The Conservative government's denial of the importance of China for the first three years of its government did not reflect what has been a bi-partisan commitment to deepen Canada-China ties, a commitment that established great social and political ties over the years, but today, now that China is leading the global recovery in terms of economic growth and opportunity, creates a huge economic opportunity for Canada.
Therefore, first of all, I do not believe the Conservative government has done a good enough job in defending Canadian interests in our biggest market, the U.S.; and I do not believe it has had a sensible, forward-thinking policy to diversify our trade relations with countries such as China, India and Brazil as examples.
Protectionism is popular. Protectionism, particularly during times of economic downturn, can be very good politics. That is why we are seeing increasingly in the U.S., in Congress and in government at the state level, a lot of protectionist policies. We are seeing it here in Canada.
The fact is, when people lose their jobs, obviously the first instinct is to protect themselves and protect their jobs. The first instinct is to try to put up barriers and try to do what they can to ensure that things do not get worse.
We are particularly vulnerable to the politics of protectionism in the U.S. right now. In the U.S., there is a statistical recovery but a human recession. One in five Americans between the ages of 25 and 55 are out of work and it is not clear where the jobs of tomorrow are going to come from.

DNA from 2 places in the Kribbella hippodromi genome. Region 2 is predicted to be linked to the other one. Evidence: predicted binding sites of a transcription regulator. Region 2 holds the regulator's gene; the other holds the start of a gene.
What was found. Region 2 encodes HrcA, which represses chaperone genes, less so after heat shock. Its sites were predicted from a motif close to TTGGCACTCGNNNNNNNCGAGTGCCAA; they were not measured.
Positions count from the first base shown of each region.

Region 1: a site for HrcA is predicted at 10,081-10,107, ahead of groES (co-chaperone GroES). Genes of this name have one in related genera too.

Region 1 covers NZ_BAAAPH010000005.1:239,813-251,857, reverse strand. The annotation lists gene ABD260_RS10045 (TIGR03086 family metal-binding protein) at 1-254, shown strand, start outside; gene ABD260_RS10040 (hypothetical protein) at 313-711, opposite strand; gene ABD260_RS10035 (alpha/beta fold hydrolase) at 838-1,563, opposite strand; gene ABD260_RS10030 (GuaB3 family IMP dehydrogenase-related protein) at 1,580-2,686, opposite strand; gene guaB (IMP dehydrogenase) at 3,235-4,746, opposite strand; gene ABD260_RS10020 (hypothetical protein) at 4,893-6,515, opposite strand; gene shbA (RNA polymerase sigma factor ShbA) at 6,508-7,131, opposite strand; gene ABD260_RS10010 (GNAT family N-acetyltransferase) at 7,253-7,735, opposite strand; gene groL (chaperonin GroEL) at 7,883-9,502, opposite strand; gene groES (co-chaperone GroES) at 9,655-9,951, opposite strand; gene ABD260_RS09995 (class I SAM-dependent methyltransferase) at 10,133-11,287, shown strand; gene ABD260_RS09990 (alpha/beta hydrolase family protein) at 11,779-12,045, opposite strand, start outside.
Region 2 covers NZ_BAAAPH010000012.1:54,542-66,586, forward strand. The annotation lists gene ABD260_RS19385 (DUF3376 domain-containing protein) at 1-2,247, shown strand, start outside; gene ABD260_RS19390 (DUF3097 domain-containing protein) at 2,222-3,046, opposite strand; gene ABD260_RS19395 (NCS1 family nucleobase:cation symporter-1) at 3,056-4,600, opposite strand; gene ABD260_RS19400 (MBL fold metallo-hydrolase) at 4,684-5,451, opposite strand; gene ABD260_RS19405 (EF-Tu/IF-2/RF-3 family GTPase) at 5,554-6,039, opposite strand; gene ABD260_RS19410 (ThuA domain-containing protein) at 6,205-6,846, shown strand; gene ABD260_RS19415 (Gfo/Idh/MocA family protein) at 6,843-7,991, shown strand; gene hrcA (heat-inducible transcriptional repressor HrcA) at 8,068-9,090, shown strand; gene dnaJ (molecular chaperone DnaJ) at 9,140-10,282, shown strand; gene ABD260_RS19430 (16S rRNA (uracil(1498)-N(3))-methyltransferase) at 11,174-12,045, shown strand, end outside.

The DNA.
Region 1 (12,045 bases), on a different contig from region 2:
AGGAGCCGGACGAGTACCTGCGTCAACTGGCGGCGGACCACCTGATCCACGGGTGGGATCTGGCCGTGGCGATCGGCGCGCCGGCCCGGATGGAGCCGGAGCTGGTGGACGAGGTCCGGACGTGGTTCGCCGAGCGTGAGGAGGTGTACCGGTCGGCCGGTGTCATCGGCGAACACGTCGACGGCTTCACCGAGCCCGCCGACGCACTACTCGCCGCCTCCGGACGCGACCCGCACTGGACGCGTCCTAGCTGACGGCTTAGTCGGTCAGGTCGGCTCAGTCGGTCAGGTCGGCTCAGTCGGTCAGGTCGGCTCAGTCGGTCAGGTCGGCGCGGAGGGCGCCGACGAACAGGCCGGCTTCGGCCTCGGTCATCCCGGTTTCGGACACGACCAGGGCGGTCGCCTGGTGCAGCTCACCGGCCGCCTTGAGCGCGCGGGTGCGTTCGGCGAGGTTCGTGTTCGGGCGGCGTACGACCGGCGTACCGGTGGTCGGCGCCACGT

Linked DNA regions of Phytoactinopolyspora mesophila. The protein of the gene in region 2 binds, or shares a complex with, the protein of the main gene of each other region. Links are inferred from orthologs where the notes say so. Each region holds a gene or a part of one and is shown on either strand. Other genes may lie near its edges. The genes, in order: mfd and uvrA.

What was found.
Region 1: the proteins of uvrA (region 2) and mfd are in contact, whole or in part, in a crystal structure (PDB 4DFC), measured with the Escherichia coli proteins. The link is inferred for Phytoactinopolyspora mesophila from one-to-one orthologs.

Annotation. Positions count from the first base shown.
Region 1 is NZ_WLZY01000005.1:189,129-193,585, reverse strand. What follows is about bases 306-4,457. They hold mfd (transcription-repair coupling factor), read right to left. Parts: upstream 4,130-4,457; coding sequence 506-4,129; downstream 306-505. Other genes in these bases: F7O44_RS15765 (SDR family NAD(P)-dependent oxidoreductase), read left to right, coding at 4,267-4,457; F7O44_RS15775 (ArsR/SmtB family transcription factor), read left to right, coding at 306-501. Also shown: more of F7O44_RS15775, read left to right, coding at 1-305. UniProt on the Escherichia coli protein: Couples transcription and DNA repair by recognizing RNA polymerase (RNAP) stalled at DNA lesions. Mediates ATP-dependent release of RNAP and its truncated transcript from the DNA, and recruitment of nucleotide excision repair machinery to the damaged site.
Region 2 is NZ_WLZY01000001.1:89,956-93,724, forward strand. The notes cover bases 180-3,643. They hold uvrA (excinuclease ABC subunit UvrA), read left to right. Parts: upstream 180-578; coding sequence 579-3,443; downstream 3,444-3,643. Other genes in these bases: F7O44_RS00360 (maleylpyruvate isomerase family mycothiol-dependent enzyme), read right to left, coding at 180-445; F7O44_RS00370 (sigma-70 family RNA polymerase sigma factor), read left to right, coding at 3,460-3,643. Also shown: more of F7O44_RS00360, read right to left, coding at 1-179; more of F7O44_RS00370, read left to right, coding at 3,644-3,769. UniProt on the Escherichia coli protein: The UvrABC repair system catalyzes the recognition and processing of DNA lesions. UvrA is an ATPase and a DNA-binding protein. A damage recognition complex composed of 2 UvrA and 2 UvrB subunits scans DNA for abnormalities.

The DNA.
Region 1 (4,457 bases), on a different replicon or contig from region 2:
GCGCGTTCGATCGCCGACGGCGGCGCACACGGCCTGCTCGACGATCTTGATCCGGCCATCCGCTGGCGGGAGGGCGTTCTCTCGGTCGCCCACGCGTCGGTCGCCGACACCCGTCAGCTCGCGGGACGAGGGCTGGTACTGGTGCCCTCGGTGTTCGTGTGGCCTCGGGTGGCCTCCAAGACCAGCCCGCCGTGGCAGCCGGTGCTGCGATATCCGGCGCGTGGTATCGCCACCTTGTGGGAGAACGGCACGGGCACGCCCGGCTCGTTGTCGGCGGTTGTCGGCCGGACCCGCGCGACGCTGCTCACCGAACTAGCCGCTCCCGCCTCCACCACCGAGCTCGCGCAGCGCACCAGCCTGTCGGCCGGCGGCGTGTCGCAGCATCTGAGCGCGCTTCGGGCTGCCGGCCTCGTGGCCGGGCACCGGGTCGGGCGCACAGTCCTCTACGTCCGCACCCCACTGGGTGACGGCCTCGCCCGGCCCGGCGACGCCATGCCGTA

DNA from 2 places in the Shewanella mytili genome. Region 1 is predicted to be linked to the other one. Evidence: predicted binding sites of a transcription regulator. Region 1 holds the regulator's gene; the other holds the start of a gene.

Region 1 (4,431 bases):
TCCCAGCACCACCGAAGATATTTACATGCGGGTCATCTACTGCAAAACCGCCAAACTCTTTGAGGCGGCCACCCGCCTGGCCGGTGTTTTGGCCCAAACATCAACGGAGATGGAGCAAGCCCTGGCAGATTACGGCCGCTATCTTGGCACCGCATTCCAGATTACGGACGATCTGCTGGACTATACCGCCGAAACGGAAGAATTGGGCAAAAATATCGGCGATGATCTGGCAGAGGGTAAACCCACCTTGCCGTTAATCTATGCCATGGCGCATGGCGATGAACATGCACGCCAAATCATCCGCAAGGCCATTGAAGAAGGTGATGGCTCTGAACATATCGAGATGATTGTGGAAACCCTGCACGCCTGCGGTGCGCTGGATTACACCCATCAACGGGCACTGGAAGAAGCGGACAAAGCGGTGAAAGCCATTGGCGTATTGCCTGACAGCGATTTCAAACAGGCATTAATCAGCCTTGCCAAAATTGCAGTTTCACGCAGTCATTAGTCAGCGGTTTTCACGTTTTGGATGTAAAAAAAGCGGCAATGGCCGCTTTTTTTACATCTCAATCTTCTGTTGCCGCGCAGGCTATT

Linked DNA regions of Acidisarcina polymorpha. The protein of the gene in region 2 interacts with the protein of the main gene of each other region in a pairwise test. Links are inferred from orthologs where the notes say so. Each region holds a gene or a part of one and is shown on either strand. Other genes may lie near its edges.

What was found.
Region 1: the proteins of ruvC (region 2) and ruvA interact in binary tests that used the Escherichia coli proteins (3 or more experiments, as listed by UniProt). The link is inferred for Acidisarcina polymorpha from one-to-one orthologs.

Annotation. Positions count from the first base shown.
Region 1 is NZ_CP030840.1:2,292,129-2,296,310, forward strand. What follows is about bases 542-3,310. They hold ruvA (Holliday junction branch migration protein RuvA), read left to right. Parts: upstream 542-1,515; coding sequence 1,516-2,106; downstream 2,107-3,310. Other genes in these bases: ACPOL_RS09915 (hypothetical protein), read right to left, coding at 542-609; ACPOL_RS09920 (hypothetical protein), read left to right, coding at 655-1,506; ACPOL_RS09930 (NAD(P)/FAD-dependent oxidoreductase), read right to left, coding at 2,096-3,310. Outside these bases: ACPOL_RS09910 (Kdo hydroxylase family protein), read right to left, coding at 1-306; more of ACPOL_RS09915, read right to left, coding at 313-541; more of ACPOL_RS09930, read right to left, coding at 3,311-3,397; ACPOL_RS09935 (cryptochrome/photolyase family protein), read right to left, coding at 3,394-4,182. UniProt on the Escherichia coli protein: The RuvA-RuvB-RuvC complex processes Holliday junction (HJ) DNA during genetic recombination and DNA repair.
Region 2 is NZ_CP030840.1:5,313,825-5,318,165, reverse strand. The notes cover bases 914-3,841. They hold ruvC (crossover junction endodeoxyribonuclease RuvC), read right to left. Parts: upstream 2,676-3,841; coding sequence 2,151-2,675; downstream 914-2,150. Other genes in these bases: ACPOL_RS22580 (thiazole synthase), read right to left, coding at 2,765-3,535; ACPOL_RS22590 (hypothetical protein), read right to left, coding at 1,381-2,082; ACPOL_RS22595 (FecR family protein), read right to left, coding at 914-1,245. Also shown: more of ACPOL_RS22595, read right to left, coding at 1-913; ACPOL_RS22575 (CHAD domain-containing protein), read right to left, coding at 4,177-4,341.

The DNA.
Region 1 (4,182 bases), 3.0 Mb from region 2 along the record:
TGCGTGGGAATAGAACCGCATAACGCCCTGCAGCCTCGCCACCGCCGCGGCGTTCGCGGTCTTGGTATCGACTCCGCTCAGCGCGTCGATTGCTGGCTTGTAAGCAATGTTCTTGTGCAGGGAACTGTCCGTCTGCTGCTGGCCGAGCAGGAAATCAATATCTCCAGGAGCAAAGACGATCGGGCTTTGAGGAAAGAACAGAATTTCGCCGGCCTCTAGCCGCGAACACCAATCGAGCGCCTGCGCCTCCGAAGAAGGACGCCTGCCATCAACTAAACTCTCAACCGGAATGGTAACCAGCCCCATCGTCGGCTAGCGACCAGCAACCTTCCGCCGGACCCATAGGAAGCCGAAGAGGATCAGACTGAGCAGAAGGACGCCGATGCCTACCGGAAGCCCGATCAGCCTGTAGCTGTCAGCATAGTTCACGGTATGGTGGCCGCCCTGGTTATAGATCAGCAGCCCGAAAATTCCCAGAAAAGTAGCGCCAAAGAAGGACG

It is also important to realize that there is fear not just from unemployment in the U.S., but the fear of people losing their homes. As we see upward pressure on interest rates and the cost of borrowing and over-leveraging, we have had 15 years of over-leveraging in many ways, both in Canada and in the U.S., and now, particularly in the U.S., we are going to see a period where there is going to be a reversal of that policy. The over-leveraging that led to unsustainable economic growth is now going to be countered by a period of time where we are going to see a retraction of credit and we are going to see a pullback that will create a significant challenge both in terms of sovereign debt and in domestic or consumer debt for people to be able to continue to grow the economy in the U.S.
So I think protectionist sentiment in the U.S. is going to be something that we have to be vigilant on and defend ourselves from, and we are going to see the politics of protectionism in the U.S. continue to be popular. The political pressure on U.S. legislators to implement protectionist measures is not going to be reduced, it is going to continue to grow.
We have a Democrat-controlled Congress, at least until November. We will see what happens in November, but the fact is that within the Democratic Party in the U.S. there is a lot of protectionist sentiment. It is unintended in many cases, as we are not necessarily targeted by that protectionism and those protectionist measures, but we do get hit by the crossfire and the results of that protectionism.
When the Conservatives signed the buy American agreement earlier this year, it was largely too little, too late. Last year, many Canadians lost their jobs as Canadian companies were forced to move to the U.S. and relocate distribution and manufacturing because of the buy American clause that was in the 2009 U.S. recovery act.
The buy American clause, which went into effect in February 2009, requires that only American-made iron, steel and manufactured goods be used in U.S. stimulus projects. As a result, Canadian manufacturers were shut out of tens of billions of dollars in U.S. contracts. In the midst of a recession, this was a tough pill for Canadians to swallow, tougher still because the Conservative government had failed to live up to its promise to defend Canadian economic interests in the U.S.